To Cubans, coffee is delivered in tiny little cups that resemble those itty bitty china tea sets for children’s make-believe tea parties. Those cups, which are so cute, simply don’t provide more than a sip or a gulp. In other words, it’s a coffee fairytale. The first time someone handed me a ‘cup’ of coffee in Cuba, I thought they were joking. ‘Where’s the rest of it?’, I asked The Cuban. He quickly explained that Cubans drink tiny cups throughout the day rather than opting for my giant bowl with a handle vessel. [NB: I now know to ask for a double every single time I ask for coffee in Cuba. It’s just easier and less disappointing that way.] Shortly thereafter, The Cuban developed the ‘Vanessa drinks coffee this way…’ explanation. I’m fairly certain our friends and family all think I’m certifiable or so wired that my heart will leap out of my chest at any moment. But, I will have my proper dosage of caffeine.

cafe cubano wink

Two cups from a friend’s flat in Havana. Each cup featured a different face. As cute as they are, they’re fall too small for this girl’s coffee.

Despite the Cuban climate being insanely hot and humid especially when compared to Finland, cafe cubano is always served hot and just off the stove, typically with sugar. To my mind, cold brew is perfect for those sultry, sticky days and nights. I am so wrong, it would appear. My husband’s reaction upon introduction to cold brew went something like this:

‘Cold brew?! What is this evilness you are making? You’re ruining the coffee! Have I taught you nothing?!’… as if this girl ever needed lessons on making or drinking coffee.

So, this morning’s little message, one of a million tiny quickly scribbled notes scattered across our 12 years together, once again made me laugh silently and smile adoringly. To my darling husband, cold brew is indeed ‘The Devil’.

He may have embraced a more reasonable measuring cup by which to drink his own coffee. You know, a proper cup of coffee (still far too small for me, but progress is progress). And, I may have accepted the joke that is a Cuban thimble of coffee. But, just as I’ve had to draw the line at a respectable size for that all-important cup of coffee in the morning, The Cuban evidently drew his own line at cold brew.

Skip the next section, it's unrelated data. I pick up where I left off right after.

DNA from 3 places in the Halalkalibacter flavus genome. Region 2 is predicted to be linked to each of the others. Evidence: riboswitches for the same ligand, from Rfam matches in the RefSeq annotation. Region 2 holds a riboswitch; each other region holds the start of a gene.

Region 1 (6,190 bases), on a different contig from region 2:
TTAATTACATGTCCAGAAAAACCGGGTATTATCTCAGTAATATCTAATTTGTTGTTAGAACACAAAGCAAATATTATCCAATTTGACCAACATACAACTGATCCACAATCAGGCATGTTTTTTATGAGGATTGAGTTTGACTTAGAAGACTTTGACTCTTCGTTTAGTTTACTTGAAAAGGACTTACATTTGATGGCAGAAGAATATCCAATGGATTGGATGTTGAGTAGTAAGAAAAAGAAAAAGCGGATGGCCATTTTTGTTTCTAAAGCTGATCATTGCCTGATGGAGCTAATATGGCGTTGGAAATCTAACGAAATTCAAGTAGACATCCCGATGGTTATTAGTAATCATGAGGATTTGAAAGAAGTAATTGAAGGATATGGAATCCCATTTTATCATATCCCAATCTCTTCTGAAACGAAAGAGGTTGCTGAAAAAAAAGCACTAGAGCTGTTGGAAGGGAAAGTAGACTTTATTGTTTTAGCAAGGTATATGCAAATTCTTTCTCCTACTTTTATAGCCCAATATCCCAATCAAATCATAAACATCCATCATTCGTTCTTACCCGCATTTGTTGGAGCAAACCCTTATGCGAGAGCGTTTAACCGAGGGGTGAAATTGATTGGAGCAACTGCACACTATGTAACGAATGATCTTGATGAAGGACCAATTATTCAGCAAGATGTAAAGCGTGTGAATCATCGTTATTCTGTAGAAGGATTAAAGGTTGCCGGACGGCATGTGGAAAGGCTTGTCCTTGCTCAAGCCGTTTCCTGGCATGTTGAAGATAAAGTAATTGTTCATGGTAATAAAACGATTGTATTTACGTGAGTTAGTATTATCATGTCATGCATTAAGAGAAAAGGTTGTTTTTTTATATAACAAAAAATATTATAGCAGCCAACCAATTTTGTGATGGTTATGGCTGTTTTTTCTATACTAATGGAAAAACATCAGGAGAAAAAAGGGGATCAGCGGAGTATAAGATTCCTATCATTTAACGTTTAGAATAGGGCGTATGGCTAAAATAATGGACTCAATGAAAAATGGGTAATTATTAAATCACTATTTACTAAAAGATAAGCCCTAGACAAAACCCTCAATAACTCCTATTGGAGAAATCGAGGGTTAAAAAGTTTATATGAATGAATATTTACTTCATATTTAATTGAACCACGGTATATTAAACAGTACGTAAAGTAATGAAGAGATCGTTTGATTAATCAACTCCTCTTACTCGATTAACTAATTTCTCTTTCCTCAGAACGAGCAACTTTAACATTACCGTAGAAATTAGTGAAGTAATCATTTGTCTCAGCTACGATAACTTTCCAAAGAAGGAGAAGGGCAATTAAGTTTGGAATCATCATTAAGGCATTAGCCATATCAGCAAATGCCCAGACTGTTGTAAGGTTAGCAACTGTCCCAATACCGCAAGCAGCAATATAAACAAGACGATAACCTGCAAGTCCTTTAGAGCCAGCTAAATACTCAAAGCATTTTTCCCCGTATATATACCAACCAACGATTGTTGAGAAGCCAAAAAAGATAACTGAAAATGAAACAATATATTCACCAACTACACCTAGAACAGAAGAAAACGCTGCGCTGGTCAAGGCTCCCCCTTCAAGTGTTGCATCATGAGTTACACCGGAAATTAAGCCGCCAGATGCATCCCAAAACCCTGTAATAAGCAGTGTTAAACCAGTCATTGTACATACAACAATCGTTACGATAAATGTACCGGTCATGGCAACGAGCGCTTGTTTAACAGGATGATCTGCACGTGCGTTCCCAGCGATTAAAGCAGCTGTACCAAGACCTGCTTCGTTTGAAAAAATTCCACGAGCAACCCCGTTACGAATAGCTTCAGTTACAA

Something tells me my summer caffeine jolt will now and forever be known as ‘The Devil’s Brew’.

All that I need….

In the lead up to today, my 47th birthday, my husband has asked me nearly daily what I want. My response has been the same each and every time: ‘I don’t know. There’s nothing I really need or want.’ And, it’s true. I genuinely want for nothing for perhaps the first time in my life. At least, the things I want aren’t necessarily material goods or even things which impact my daily life. (Although, I’ll never turn down a new Marimekko frock or office supplies or chocolate. But, I don’t want need them.)

My life—my little, seemingly insignificant life—is rather comfortable and free of conflict. I have a husband and best friend I adore more with each passing year, a cat that is thoroughly cat-like and lovely at once, a job I never thought I’d love more and which rarely seems like ‘work’, more books and yarn than I will ever need and a collection of kind folks scattered across the globe to catch me when I stumble or with whom I can share the good times. Certain elements of my life may not be perfect, but I don’t need them to be. I don’t know that I want them to be. I rather enjoy challenges, perhaps more than I should.

At 47, I don’t feel the need to look behind me so much as I look forward to what’s to come. Goals are more realistic and simple these days, and what I hope for isn’t for me as much as it is for those around me. For the world around me.

This past year or so seems like some sort of wicked nightmare we’ve collectively imagined in some ways. After battling my own demons, and finally feeling as though I can live with them, current events in various regions have provided far too much surrealism and sleeplessness on occasion. It’s relatively easy for all of us to lose hope given some of the ugliness that screams more loudly than the kindness I know to exist. Yet, here I am, still full of hope for all of us and still firmly committed to the belief that what binds each of us to one another is far, far stronger than that which divides us.

At 47, this is what my life has come to mean: I won’t change the entire world, but hopefully I can change someone’s world just a little bit for the better. I won’t fix all the problems in this world, but perhaps I’ll help at least one person overcome some problem that consumes their world. I can’t love everyone, but I hope that I can provide love to someone who needs it in the moment when they need it most.

So many of you have done exactly that for me, both when I was acutely aware that I needed help and at moments when I didn’t. You have provided me with all that I need, and so much more. I am immensely grateful and I thank you, and I hope that I live up to your examples.

Me at 47

Me captured by The Cuban at the Espoo Museum of Modern Art, 6 May 2017, Espoo, Finland.

If you’d like to help make the world a better place, please consider making a donation to any of the following organisations. Above all, please be kind: